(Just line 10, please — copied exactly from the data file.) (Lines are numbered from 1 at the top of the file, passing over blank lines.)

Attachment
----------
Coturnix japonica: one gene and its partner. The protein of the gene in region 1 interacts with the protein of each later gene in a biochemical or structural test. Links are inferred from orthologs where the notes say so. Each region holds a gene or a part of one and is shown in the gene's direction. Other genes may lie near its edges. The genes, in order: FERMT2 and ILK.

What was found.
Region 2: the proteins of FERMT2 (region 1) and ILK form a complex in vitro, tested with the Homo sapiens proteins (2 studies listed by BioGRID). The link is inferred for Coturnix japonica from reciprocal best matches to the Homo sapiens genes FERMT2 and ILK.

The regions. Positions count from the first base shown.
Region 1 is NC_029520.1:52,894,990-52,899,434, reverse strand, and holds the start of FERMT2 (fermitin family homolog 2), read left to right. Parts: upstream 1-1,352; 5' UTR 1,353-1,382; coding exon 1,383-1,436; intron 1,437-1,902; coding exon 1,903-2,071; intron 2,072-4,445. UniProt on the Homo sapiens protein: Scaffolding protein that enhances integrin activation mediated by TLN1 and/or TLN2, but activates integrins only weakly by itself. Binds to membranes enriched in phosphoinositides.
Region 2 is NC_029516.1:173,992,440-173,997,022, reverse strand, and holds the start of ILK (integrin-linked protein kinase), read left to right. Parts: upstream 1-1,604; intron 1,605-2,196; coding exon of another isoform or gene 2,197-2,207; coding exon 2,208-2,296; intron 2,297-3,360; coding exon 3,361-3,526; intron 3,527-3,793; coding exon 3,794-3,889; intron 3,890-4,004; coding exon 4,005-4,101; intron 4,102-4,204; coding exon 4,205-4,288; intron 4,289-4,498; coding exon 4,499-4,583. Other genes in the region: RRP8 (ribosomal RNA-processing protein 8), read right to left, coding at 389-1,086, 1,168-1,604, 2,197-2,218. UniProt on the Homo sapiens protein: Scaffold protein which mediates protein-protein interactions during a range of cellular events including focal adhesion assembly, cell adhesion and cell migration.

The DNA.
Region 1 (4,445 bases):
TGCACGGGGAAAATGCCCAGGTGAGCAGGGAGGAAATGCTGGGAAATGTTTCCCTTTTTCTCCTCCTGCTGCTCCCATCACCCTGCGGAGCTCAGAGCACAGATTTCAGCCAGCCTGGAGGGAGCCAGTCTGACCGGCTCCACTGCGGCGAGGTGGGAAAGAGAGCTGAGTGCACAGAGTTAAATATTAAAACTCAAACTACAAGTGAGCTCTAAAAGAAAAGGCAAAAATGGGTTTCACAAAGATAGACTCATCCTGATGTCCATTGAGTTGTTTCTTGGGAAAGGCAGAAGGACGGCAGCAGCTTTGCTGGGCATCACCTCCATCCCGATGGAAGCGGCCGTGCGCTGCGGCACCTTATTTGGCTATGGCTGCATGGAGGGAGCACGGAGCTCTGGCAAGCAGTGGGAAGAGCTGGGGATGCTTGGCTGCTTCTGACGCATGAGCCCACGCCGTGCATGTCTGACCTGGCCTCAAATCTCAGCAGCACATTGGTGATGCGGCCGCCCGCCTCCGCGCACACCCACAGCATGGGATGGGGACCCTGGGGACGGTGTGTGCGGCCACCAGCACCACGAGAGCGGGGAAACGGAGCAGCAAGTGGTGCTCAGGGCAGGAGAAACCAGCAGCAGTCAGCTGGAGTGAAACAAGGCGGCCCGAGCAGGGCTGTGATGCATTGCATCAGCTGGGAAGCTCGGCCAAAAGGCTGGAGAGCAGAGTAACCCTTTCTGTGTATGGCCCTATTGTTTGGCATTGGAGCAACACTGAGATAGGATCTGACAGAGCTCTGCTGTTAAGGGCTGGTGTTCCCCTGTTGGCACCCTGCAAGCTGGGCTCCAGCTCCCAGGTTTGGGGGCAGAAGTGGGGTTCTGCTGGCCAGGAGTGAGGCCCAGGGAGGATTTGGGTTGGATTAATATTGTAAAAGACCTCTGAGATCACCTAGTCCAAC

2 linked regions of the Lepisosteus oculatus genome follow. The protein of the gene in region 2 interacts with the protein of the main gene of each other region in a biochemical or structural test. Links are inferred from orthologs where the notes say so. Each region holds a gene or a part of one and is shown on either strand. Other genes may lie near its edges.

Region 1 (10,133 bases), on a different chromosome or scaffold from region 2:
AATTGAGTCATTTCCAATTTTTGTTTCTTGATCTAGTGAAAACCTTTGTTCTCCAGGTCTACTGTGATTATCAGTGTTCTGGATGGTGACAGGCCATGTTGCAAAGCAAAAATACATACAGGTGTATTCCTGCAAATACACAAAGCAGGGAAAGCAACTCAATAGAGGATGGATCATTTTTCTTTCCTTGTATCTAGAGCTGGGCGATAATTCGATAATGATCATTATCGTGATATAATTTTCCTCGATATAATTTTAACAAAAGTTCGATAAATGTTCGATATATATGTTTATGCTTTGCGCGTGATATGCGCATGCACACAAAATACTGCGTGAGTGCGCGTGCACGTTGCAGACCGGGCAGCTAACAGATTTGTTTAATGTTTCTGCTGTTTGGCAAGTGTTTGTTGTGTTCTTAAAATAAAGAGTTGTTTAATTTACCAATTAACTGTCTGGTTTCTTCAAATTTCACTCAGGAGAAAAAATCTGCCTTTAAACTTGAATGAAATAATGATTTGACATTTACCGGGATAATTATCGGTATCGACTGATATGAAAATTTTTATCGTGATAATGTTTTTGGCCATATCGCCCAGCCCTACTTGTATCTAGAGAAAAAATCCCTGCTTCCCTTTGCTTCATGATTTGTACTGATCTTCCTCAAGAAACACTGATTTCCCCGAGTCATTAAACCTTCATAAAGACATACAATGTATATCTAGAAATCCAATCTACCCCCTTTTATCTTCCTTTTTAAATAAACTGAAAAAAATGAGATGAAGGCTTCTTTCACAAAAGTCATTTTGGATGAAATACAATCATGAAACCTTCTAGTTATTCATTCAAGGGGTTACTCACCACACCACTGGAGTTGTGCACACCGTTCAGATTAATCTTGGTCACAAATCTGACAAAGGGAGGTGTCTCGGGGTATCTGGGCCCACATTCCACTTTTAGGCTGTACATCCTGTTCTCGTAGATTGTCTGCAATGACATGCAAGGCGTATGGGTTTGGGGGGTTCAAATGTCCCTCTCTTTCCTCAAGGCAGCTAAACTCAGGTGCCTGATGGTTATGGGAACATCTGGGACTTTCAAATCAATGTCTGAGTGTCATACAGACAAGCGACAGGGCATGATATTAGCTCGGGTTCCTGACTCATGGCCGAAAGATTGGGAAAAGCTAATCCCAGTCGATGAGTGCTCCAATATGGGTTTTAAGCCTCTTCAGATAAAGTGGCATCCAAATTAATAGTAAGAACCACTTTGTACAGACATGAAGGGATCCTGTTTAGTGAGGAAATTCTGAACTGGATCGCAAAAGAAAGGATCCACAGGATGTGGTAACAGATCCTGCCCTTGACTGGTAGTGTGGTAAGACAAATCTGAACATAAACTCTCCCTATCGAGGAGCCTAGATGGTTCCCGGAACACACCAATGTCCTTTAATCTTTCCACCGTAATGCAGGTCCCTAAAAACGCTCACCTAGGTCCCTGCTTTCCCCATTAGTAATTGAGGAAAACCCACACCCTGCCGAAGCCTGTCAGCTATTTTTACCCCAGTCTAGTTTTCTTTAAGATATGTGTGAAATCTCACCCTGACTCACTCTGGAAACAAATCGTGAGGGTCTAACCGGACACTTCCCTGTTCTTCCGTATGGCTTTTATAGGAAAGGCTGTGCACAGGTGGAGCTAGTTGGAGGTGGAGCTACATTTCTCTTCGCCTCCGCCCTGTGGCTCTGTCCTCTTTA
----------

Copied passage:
2 linked regions of the Lepisosteus oculatus genome follow. The protein of the gene in region 2 interacts with the protein of the main gene of each other region in a biochemical or structural test. Links are inferred from orthologs where the notes say so. Each region holds a gene or a part of one and is shown on either strand. Other genes may lie near its edges.